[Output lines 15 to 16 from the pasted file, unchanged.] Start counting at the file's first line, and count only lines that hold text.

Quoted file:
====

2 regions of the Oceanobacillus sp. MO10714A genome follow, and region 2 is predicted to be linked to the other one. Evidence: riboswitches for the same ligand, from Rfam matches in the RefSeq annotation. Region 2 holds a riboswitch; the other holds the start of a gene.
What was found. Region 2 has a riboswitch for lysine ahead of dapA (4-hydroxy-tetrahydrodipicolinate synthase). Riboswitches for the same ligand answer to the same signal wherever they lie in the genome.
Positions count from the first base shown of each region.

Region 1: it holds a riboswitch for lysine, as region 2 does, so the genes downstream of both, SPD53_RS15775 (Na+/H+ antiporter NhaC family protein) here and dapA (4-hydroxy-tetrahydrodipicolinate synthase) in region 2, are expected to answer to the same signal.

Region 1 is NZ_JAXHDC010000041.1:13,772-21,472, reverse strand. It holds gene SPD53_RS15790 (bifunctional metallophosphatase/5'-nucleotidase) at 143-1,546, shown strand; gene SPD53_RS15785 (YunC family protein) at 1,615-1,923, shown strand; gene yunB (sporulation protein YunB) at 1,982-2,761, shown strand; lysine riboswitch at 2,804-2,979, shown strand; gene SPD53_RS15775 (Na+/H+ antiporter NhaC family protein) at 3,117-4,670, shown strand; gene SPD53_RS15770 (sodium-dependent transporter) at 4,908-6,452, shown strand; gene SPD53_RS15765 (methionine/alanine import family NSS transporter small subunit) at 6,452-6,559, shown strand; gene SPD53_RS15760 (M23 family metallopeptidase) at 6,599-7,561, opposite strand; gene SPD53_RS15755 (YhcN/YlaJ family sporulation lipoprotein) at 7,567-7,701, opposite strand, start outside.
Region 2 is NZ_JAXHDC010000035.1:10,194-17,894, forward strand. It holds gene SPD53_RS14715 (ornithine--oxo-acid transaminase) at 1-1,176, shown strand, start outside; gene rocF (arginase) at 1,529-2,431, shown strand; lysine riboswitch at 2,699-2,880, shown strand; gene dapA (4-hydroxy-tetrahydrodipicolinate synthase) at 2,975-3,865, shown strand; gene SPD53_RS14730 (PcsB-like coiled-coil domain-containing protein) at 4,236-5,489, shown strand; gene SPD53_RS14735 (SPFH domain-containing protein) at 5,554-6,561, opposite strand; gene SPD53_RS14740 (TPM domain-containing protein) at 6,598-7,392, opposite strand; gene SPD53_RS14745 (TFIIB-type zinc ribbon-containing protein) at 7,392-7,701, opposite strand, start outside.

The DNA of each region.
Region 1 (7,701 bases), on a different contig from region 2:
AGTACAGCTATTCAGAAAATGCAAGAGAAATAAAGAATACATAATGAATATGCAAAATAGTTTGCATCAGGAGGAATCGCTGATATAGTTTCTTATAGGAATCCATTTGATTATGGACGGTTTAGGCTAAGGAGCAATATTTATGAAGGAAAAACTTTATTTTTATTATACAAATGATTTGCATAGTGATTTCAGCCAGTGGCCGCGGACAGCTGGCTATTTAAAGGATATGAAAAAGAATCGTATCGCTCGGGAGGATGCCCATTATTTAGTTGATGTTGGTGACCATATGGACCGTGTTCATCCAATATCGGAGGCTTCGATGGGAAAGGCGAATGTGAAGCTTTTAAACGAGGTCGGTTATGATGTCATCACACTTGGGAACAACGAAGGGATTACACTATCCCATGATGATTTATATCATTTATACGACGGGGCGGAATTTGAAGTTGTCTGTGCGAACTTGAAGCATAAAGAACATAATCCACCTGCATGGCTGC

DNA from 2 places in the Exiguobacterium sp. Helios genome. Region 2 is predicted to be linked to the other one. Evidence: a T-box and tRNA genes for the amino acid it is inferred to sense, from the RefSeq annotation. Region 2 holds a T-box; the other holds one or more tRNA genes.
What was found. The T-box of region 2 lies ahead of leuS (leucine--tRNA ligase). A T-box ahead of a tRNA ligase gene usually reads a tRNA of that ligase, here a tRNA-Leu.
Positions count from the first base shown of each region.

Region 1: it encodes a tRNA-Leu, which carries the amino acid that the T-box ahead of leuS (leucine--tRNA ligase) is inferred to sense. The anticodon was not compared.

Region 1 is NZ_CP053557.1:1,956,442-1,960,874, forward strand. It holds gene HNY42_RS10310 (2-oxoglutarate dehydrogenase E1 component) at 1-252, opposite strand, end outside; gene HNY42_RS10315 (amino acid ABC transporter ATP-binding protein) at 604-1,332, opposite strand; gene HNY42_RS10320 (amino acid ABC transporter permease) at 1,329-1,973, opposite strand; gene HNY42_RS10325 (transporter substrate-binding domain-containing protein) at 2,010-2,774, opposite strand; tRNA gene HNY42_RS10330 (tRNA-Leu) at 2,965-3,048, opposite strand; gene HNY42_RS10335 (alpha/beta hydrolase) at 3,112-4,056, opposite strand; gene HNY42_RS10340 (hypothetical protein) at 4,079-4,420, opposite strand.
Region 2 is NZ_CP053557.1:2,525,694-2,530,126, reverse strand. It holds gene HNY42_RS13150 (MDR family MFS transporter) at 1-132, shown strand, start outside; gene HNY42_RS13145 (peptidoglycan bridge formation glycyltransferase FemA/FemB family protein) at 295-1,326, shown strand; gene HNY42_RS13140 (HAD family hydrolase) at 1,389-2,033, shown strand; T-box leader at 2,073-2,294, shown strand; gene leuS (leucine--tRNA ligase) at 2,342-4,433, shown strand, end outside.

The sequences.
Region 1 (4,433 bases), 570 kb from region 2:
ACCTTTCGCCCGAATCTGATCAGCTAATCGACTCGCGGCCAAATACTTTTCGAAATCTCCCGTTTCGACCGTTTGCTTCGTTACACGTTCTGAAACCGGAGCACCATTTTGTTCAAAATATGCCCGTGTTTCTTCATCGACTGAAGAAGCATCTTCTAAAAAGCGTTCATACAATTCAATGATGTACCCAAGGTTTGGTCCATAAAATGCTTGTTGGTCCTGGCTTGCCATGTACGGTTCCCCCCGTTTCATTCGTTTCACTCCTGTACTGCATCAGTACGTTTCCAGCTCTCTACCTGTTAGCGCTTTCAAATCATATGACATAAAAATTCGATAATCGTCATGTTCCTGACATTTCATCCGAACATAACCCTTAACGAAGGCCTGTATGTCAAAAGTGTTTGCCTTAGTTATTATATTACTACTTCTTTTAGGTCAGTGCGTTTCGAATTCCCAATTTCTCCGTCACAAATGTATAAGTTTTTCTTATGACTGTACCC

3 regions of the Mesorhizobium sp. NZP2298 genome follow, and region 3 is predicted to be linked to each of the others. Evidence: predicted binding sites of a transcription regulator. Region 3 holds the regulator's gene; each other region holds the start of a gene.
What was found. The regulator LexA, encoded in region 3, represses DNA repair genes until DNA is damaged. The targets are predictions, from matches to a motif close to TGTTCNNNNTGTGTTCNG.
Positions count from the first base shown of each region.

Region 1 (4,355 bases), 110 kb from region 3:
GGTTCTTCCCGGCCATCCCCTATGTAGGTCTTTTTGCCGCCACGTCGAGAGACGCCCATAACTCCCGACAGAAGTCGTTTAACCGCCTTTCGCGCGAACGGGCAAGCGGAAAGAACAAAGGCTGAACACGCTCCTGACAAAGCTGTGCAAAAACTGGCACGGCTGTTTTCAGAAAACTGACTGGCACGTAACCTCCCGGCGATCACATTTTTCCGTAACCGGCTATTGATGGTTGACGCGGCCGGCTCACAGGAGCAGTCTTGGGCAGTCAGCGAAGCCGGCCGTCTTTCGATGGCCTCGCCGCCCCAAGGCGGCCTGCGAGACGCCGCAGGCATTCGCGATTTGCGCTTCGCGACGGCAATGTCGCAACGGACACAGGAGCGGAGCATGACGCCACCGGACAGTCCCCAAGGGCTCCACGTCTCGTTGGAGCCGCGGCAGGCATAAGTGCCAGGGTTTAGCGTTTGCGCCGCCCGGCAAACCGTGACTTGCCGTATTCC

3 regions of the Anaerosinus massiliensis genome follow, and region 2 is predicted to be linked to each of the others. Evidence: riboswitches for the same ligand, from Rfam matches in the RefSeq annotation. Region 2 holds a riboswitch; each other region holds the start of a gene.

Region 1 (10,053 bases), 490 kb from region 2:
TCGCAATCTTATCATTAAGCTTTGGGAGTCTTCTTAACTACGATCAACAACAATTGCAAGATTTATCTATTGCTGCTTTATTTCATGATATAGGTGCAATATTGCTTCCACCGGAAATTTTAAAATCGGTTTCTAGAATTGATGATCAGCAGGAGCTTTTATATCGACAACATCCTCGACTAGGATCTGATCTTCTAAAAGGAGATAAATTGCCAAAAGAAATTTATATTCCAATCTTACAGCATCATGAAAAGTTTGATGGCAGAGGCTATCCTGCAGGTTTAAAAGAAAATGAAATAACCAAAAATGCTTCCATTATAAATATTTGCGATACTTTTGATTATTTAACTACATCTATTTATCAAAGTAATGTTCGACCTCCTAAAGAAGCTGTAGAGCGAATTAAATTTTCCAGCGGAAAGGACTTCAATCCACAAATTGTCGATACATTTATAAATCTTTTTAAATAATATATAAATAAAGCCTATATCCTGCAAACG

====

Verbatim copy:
Region 2 is NZ_CP053557.1:2,525,694-2,530,126, reverse strand. It holds gene HNY42_RS13150 (MDR family MFS transporter) at 1-132, shown strand, start outside; gene HNY42_RS13145 (peptidoglycan bridge formation glycyltransferase FemA/FemB family protein) at 295-1,326, shown strand; gene HNY42_RS13140 (HAD family hydrolase) at 1,389-2,033, shown strand; T-box leader at 2,073-2,294, shown strand; gene leuS (leucine--tRNA ligase) at 2,342-4,433, shown strand, end outside.

The sequences.